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April 20, 2005

Erythropoietin and Cancer—Reply

JAMA. 2005;293(15):1858-1859. doi:10.1001/jama.293.15.1858-b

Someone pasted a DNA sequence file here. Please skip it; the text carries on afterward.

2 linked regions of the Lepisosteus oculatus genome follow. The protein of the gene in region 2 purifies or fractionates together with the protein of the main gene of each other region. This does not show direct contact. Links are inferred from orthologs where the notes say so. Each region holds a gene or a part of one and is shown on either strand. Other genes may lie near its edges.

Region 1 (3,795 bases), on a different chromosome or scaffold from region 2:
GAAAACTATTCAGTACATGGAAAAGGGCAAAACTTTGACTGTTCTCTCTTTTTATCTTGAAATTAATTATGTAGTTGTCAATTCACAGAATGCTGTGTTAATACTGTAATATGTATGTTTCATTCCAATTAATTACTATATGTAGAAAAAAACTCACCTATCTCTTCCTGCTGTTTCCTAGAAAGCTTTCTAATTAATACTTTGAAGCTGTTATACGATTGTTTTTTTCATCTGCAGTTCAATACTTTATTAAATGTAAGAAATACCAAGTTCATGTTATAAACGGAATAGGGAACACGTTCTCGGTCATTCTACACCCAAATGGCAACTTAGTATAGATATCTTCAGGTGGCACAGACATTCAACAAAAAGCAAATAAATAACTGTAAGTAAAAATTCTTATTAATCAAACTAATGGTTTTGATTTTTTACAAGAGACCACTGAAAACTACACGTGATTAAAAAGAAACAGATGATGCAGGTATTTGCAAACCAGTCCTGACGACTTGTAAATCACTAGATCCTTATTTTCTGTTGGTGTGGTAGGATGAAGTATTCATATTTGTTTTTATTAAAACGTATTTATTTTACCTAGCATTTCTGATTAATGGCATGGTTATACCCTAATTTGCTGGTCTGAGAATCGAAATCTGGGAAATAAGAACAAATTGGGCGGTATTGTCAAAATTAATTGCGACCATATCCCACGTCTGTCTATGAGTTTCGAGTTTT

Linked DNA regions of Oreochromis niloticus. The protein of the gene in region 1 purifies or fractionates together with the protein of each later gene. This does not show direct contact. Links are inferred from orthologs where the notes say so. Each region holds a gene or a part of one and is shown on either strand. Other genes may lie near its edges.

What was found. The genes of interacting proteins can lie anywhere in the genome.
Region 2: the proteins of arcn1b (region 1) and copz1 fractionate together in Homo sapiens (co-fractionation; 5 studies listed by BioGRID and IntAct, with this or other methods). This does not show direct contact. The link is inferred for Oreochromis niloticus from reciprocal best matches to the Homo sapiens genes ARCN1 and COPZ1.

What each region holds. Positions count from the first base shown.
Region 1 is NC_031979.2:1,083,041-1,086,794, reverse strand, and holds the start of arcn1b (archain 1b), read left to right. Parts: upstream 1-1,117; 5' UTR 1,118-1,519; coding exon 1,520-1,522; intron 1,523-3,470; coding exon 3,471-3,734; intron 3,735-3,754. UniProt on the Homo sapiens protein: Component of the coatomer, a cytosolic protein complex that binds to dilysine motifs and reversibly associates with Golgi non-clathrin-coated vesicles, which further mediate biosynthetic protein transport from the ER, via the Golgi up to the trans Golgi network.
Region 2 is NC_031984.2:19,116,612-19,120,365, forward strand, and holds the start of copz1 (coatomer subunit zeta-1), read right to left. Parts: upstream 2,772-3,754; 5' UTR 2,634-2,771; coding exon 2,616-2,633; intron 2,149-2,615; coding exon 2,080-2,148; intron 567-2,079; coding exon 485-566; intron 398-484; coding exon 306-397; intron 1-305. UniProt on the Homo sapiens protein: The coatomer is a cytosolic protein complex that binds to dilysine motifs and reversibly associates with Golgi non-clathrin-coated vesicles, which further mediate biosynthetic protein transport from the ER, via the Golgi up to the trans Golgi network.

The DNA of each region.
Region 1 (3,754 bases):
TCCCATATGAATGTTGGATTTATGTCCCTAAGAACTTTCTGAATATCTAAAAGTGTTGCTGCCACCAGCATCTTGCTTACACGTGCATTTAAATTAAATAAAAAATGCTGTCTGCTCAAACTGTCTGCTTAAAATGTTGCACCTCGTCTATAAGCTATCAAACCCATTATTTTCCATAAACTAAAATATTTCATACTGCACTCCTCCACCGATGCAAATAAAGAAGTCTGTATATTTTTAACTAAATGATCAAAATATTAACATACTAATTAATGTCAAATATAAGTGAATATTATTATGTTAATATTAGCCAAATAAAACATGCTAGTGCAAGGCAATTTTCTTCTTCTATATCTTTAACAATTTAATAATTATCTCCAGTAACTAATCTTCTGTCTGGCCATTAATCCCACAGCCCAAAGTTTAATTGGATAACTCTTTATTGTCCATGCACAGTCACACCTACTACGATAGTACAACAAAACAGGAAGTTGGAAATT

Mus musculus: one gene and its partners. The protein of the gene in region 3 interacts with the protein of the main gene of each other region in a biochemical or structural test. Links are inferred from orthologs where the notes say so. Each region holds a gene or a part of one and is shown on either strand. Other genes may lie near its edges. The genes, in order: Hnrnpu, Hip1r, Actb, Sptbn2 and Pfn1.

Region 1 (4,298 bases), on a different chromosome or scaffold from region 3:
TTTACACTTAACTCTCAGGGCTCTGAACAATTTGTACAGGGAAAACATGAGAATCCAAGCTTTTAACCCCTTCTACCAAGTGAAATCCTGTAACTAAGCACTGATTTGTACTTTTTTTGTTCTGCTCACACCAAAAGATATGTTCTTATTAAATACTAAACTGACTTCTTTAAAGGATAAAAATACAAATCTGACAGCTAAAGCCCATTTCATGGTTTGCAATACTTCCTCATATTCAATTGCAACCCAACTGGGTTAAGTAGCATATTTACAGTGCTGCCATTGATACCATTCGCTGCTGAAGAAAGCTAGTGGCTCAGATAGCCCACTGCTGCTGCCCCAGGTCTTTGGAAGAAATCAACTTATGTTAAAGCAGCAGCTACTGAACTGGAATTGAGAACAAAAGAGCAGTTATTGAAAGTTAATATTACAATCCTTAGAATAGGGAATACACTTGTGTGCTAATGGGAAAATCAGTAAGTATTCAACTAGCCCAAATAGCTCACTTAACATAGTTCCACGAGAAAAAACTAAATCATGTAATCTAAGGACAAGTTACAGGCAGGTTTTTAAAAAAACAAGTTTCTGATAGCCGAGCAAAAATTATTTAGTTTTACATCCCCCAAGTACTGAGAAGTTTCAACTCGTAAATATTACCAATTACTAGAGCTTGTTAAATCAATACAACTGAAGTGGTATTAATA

In Reply: Concerns about the use of erythropoietin in cancer patients, as described by Dr Sadoff, are understandable, and these issues continue to fuel a number of investigations. Both the secretion of erythropoietin as well as the expression of erythropoietin receptors have been demonstrated in tumor cells, implying that the trophic factor erythropoietin in these cells may promote tumor growth.1 A recent clinical study also suggested that increased erythropoietin expression is associated with tumor cell hypoxia and may contribute to diminished efficacy of chemotherapeutic agents in certain tumors.2 However, recent animal studies suggest that erythropoietin can slow tumor growth. For example, erythropoietin can sensitize tumor cells to radiation therapy3 and act synergistically with chemotherapeutic agents to suppress tumor growth.4

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